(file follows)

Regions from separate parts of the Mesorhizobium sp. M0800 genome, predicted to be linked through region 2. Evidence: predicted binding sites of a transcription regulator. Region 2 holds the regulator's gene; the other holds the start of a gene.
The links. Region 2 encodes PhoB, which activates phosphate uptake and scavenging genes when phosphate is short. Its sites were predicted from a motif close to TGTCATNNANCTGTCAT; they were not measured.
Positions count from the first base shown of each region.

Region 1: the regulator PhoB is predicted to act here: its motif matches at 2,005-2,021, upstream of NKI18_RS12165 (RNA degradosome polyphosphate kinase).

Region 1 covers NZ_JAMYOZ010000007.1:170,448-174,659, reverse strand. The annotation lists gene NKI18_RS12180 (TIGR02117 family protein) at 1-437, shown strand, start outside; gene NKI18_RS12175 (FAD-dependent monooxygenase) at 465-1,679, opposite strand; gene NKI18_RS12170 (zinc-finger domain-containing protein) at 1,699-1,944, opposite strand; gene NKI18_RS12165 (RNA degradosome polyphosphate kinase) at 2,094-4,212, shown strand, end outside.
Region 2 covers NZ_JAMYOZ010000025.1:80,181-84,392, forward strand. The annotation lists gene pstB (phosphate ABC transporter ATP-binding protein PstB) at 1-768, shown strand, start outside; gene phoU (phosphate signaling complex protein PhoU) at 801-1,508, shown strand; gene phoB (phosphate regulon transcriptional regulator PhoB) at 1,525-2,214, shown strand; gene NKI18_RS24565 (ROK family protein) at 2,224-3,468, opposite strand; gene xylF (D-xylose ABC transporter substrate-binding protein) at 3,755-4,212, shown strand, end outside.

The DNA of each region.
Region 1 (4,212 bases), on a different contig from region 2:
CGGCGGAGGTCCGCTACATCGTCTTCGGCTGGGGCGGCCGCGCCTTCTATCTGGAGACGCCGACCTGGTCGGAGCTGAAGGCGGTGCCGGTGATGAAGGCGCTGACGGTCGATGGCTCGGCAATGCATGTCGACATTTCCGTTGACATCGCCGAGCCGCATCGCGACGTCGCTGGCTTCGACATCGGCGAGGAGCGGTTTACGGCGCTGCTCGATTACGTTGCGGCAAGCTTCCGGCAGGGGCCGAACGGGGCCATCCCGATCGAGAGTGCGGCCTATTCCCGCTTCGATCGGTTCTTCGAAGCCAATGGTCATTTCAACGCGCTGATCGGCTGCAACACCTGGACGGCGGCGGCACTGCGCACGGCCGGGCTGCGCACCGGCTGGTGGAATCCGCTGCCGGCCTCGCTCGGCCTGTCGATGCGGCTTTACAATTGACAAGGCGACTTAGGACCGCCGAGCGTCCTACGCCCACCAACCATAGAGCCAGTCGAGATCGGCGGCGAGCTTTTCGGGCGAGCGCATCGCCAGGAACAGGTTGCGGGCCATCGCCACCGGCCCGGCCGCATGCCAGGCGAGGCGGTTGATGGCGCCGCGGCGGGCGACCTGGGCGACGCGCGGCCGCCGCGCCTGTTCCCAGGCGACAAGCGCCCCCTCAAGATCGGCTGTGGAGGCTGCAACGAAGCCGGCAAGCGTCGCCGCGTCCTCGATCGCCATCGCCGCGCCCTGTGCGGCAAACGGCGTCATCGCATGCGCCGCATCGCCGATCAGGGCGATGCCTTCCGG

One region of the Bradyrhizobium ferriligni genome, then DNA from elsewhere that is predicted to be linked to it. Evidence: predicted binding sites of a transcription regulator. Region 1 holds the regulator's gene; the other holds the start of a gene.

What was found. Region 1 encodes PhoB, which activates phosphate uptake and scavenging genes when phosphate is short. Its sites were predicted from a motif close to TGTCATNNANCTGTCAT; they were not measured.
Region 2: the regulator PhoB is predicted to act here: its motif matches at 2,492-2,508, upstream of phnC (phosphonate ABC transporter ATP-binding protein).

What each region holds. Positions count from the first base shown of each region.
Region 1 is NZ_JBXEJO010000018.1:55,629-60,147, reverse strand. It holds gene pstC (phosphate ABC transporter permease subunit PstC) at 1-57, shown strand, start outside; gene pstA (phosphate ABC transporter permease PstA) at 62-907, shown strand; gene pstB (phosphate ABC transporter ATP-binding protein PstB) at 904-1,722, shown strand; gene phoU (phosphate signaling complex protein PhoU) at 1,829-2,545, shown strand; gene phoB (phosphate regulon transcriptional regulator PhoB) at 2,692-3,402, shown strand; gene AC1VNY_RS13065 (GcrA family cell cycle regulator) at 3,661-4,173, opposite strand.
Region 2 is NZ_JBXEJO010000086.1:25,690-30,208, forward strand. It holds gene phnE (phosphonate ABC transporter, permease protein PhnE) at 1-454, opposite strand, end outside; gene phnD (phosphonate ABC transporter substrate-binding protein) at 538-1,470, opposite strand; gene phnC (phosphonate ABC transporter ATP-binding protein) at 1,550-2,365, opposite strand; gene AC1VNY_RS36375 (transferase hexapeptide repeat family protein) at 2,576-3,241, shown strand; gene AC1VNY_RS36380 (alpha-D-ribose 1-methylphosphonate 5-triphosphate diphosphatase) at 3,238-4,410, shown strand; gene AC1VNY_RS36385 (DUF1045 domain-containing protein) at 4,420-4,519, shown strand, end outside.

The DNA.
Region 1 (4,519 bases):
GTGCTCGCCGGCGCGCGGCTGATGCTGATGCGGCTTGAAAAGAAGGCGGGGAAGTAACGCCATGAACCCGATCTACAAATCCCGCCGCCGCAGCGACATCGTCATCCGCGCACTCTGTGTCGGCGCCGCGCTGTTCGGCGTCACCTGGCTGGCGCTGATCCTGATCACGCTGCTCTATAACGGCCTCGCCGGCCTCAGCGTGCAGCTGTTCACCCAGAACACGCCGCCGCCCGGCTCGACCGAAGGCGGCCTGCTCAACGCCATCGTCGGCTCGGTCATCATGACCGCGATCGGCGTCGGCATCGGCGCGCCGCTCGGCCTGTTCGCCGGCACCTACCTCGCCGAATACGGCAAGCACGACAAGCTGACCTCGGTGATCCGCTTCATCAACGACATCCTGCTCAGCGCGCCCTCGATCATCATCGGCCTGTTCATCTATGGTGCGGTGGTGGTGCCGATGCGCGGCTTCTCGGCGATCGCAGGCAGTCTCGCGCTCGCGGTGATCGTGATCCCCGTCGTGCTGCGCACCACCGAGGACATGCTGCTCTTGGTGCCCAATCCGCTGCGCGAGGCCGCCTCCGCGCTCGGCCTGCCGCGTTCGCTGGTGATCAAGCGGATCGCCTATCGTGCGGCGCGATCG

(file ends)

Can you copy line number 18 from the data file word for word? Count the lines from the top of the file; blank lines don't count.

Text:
GTGCTCGCCGGCGCGCGGCTGATGCTGATGCGGCTTGAAAAGAAGGCGGGGAAGTAACGCCATGAACCCGATCTACAAATCCCGCCGCCGCAGCGACATCGTCATCCGCGCACTCTGTGTCGGCGCCGCGCTGTTCGGCGTCACCTGGCTGGCGCTGATCCTGATCACGCTGCTCTATAACGGCCTCGCCGGCCTCAGCGTGCAGCTGTTCACCCAGAACACGCCGCCGCCCGGCTCGACCGAAGGCGGCCTGCTCAACGCCATCGTCGGCTCGGTCATCATGACCGCGATCGGCGTCGGCATCGGCGCGCCGCTCGGCCTGTTCGCCGGCACCTACCTCGCCGAATACGGCAAGCACGACAAGCTGACCTCGGTGATCCGCTTCATCAACGACATCCTGCTCAGCGCGCCCTCGATCATCATCGGCCTGTTCATCTATGGTGCGGTGGTGGTGCCGATGCGCGGCTTCTCGGCGATCGCAGGCAGTCTCGCGCTCGCGGTGATCGTGATCCCCGTCGTGCTGCGCACCACCGAGGACATGCTGCTCTTGGTGCCCAATCCGCTGCGCGAGGCCGCCTCCGCGCTCGGCCTGCCGCGTTCGCTGGTGATCAAGCGGATCGCCTATCGTGCGGCGCGATCG